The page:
As one, then another, and then all of the leading design fairs announced that they had cancelled their 2020 events – with London Design Festival’s recent announcement as the outlier – designers and their patron brands were forced to reassess their go-to-market strategy. For Stockholm-based Note Design Studio, it was the impetus they needed to correct an imbalance that had long concerned them. ‘We had a meeting at the last Stockholm Furniture Fair with a prospective buyer,’ explains founder Cristiano Pigazzin. ‘He thought the fair was beautiful, but whenever the conversation progressed to whether he could buy what he saw, the answer was always “no”. Ultimately, he asked himself, why am I even doing this?’ Pigazzini points out that it can take upwards of a year from the time they sign off a product to the time when someone on the street can purchase it. ‘A lot of people try to buy our designs, but we’ve made it too hard for them,’ says partner Kristoffer Fagerström. ‘They have to go through agencies or agents to get the product that they want for their homes. We realized that we needed to find a new arena – to do something that is actually quite disruptive.’

For now, that arena takes the form of a webshop where the public can buy Note products as soon as they’re launched. After years of producing work that was almost exclusively available business-to-business – and with a range of manufacturers whose priority has been large contract orders rather than individual sales – Note is exploring what it means for a studio to offer a direct-to-consumer channel. Now, Note Editions offers fans the ability to access their products before trade buyers get their chance.


How do you hype a sofa?

These early product iterations are a ‘special’ rather than strictly ‘limited’ edition: they will only be purchasable for 30 days, but there is no sense that the number available during that period is capped. Rather, they represent what the studio feels is the ultimate expression of each product in terms of fabric selection and colour. The first offering, the Mallow Lounge Chair, has been created in partnership with Danish manufacture Labofa and comes in a specially selected fabric from Kvadrat’s Moss collection.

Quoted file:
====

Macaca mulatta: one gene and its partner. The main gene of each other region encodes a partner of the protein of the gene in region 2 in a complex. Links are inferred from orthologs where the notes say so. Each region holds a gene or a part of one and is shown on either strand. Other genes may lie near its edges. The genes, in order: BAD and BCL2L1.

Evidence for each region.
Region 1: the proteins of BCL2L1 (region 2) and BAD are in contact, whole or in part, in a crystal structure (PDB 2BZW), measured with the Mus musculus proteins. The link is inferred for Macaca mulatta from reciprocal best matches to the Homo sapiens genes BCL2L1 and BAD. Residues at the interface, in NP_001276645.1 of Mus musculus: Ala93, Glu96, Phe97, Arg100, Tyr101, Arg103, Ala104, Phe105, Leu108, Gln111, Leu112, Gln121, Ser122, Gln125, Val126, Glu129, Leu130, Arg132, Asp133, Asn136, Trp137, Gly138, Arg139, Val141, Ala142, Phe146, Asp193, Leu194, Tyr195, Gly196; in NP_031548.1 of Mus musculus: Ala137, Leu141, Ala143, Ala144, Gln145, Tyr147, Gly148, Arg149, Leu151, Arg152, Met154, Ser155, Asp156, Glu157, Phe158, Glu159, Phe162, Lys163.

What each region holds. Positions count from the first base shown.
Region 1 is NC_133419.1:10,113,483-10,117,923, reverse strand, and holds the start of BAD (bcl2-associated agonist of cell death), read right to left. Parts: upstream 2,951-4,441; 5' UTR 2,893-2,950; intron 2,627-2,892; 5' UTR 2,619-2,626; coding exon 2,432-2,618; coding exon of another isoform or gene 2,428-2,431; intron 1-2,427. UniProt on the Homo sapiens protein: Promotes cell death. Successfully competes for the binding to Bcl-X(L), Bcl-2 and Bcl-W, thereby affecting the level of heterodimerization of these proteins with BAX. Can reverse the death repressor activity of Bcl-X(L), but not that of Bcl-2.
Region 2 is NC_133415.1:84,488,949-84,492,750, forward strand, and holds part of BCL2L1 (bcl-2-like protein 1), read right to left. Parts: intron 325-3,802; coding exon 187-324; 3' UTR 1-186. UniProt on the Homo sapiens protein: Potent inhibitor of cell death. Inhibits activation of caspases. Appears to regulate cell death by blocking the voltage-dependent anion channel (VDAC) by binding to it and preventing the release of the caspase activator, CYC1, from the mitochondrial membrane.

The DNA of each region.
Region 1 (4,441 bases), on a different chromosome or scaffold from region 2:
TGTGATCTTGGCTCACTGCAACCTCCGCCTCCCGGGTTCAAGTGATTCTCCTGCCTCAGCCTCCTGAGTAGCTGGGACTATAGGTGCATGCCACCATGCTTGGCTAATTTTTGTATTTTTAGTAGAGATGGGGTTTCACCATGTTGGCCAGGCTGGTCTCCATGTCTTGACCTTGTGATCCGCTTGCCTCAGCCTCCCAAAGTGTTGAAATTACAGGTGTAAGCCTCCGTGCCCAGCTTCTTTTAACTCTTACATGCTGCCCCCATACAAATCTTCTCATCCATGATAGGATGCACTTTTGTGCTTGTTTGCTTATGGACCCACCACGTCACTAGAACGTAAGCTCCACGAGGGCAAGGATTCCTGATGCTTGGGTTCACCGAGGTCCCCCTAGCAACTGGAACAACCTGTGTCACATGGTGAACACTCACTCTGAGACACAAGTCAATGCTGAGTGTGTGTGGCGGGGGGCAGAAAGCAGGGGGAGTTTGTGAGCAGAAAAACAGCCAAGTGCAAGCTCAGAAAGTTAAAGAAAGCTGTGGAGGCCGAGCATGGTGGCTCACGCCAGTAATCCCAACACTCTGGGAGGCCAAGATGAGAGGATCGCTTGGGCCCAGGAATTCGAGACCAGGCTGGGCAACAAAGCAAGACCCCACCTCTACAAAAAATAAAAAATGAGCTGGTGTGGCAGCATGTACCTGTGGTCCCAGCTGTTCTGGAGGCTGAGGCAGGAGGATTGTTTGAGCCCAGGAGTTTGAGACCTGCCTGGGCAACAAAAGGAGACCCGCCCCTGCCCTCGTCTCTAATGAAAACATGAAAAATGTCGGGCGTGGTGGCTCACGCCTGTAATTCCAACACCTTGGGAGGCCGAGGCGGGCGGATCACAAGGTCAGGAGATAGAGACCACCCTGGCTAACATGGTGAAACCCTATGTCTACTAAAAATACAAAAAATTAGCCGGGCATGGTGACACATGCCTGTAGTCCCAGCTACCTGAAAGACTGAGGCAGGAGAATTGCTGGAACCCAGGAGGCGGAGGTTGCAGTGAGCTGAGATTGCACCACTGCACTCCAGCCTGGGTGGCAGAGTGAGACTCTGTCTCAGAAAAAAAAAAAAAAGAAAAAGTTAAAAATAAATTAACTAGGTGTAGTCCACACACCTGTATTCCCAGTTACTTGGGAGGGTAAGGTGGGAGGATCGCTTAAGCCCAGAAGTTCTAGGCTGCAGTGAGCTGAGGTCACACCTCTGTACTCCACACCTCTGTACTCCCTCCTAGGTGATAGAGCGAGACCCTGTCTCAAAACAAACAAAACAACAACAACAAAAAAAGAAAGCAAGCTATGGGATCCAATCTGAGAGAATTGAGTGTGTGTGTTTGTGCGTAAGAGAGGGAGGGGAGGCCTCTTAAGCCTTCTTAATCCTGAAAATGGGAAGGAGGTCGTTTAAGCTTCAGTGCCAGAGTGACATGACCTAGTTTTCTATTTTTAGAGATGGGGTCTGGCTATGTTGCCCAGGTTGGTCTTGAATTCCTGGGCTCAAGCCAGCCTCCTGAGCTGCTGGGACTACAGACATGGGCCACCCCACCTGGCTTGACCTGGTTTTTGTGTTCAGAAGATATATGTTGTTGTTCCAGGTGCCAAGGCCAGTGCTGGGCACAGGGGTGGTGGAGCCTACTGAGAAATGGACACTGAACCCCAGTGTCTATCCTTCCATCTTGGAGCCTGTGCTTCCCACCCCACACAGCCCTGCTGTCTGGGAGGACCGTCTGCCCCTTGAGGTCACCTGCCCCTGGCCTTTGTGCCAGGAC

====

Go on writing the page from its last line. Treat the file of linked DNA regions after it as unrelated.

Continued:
The only aspect that won’t technically be reproducible by a client wishing to spec the same look in the future is a tag (or ‘note’) that confirms that each piece was bought direct from the studio. That’s a small but nonetheless important detail. Pigazzini and Fagerström admit that Note Editions is partially inspired by apparel brands such as Nike and Adidas, who often launch new lines with a series of short-run collaborations with artists and creators. The Mallow Lounge Chair will therefore become universally available, but only these first pieces are likely to be collectible. Whether furniture will ever be able to generate hype in the same way that sneakers do remains to be seen. It’s a phenomenon that’s rarely been witnessed outside of a couple of Supreme drops or Abloh tie-ups. But common sense suggests that there is some crossover in demographics, and Note Editions feels like the most concerted effort yet to tap it.

Currently there are too many layers between us and the people who seek out our products